Navigating the healing process after a profound and complicated heartbreak is never easy, nor is it linear. On her new album History of a Feeling, Madi Diaz runs the gauntlet of powerful and sometimes brutal feelings that bubble up during the winding journey toward healing.

Around a decade ago, when she was in her mid-20s, Diaz was making a name for herself as a Nashville pop-rock songsmith. She made a move to Los Angeles, but as the years went by, the now-35-year-old found herself being called back to Music City more and more often. She traveled back and forth for a growing number of opportunities that popped up, like songwriting sessions and a chance to sing on Miranda Lambert’s critically acclaimed double album The Weight of These Wings. When an intense long-term relationship ended in 2017, Diaz drove her beloved 1997 Toyota Tacoma pickup truck from California all the way back.

“I was going through a pretty difficult breakup, probably one of the bigger loves of my life, and I was really needing to ground myself,” Diaz tells the Scene. “I just wanted to dig myself into the earth, hunker down and heal. Nashville is just nurturing in a way that I really needed at that time.”

Over the next two years, she funneled the range of emotions that bubbled out into her writing. She penned more than 100 songs during that period, using the process as a way to heal herself. What seemed to help the most was the opportunity that songwriting afforded for her to view those experiences through a different lens.

“I was definitely word-slash-feelings vomiting in a very intentional kind of way,” she says with a small laugh. “It’s making space to move forward. You have to carry all this with you — around for forever. But if you’re going to do that, you have to organize it in a way that’s just easier to carry than it is in its current or original state.”

With the help of co-producer Andrew Sarlo (Big Thief, Bon Iver), Diaz created a sound that sets the scene for each song’s gut-punching lyrics. Rich layers of acoustic guitar and soft piano on “Man in Me” feel at home next to the relentless percussion and electric guitar grooves that navigate the spiraling anxiety of “Nervous.” Despite the songs coming across very differently, Diaz’s voice — whose gentleness makes searing anger stand out when it flashes through — is the connecting thread.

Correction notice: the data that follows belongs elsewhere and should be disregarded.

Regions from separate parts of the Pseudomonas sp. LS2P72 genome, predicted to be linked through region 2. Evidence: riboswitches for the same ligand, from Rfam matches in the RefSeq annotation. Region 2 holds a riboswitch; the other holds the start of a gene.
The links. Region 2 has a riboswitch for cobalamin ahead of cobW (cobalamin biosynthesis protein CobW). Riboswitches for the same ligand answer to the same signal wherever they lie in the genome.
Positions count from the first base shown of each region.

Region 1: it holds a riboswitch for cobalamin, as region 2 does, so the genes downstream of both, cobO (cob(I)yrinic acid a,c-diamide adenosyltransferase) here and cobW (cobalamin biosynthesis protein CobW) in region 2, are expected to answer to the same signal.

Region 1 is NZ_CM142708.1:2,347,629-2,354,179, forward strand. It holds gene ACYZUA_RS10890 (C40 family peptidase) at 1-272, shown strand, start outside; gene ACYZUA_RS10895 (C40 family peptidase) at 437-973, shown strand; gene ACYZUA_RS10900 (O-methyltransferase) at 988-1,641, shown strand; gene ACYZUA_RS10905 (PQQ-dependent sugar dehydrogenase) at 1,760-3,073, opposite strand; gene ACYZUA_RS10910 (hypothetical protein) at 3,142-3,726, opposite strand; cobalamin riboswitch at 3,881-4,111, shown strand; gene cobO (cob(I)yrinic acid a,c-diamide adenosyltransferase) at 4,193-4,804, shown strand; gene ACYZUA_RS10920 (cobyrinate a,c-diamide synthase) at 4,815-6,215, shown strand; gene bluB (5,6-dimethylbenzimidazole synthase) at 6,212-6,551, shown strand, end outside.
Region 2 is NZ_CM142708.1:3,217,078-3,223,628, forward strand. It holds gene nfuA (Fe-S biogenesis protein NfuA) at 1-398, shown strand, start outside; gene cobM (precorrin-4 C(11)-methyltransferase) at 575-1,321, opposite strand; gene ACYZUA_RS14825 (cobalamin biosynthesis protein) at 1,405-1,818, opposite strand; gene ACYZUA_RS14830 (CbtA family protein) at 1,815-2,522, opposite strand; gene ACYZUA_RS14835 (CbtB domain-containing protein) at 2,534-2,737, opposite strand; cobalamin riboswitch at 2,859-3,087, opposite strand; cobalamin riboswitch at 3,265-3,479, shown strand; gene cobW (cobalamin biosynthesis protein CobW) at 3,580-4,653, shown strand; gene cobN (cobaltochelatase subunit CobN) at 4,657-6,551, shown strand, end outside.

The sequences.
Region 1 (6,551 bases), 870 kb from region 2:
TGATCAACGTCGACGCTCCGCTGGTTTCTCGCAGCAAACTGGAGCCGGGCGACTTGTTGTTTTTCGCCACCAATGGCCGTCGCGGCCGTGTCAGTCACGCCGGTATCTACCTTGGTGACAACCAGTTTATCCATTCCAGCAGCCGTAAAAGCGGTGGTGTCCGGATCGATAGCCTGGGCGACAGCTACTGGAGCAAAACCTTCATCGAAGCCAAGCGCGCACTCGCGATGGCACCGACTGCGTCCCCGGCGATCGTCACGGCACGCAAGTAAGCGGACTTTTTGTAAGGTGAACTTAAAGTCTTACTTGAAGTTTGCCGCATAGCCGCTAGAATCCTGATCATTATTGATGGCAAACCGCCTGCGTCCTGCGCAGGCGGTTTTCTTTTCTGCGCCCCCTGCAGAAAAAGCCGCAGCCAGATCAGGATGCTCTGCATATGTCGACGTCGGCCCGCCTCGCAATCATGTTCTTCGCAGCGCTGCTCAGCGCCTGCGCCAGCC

When the pandemic hit, the pressure to deliver — and deliver often — was eased for Diaz. With the bulk of the record ready, she was left with more time to focus on making History of a Feeling exactly what she wanted.

“2020 was just kind of like a, ‘Let’s all just sit with ourselves for forever’ kind of thing, which was both good and bad,” she says. “I really tend to kind of blow through things and get [the record] out as quickly as possible. This kind of forced me to be really precious with things like mixing and track listing order.”

The result is a thoughtful and unsparing look at the many facets of a relationship as it crumbles and the process of transformation that can happen afterward. Diaz sings to the listener as though they were a close friend on a late-night FaceTime call, unafraid to be painfully honest throughout the conversation. Tracks like “Woman in My Heart” and “History of a Feeling” blossom from longing for the comfort of the companionship that’s gone and missing who you were before things exploded.


“Crying in Public” marks those moments of vulnerability and uncertainty we often try to hide from the outside world. Just after moving back to Nashville, exhausted and overwhelmed, Diaz emerged from a grocery store to find her truck wouldn’t start. After breaking down in tears in the parking lot, engulfed by frustration — and, in turn, questioning every choice that led her there — she found that the seed for a song was planted.

“With any major decision, afterwards you’re like, ‘What did I just do?’ ” she says. “ ‘Why did I just drag myself all the way across the country? I don’t even know what I’m doing here.’ ”

An anthem for those determined to move forward, the stunning “New Person, Old Place” finds Diaz trying to turn the page and break old patterns. “Resentment,” which was previously recorded by Kesha for her 2020 record High Road, cuts incredibly deep, detailing the pain that comes from your partner taking you for granted.

Although it was born out of a drive toward finding closure, History of a Feeling emerged as a vehicle toward growth for Diaz, both personally and artistically.

“This record really was such a huge learning curve for me because I couldn’t rush it. I couldn’t just write a song about how I’m, like, good now, and moving on — because it just wasn’t real. I had to be super patient with myself, and it was hard, but today, I’m still proud of the record.”

With her brand-new EP, local songstress Madi Diaz melds pop influences and shows promise

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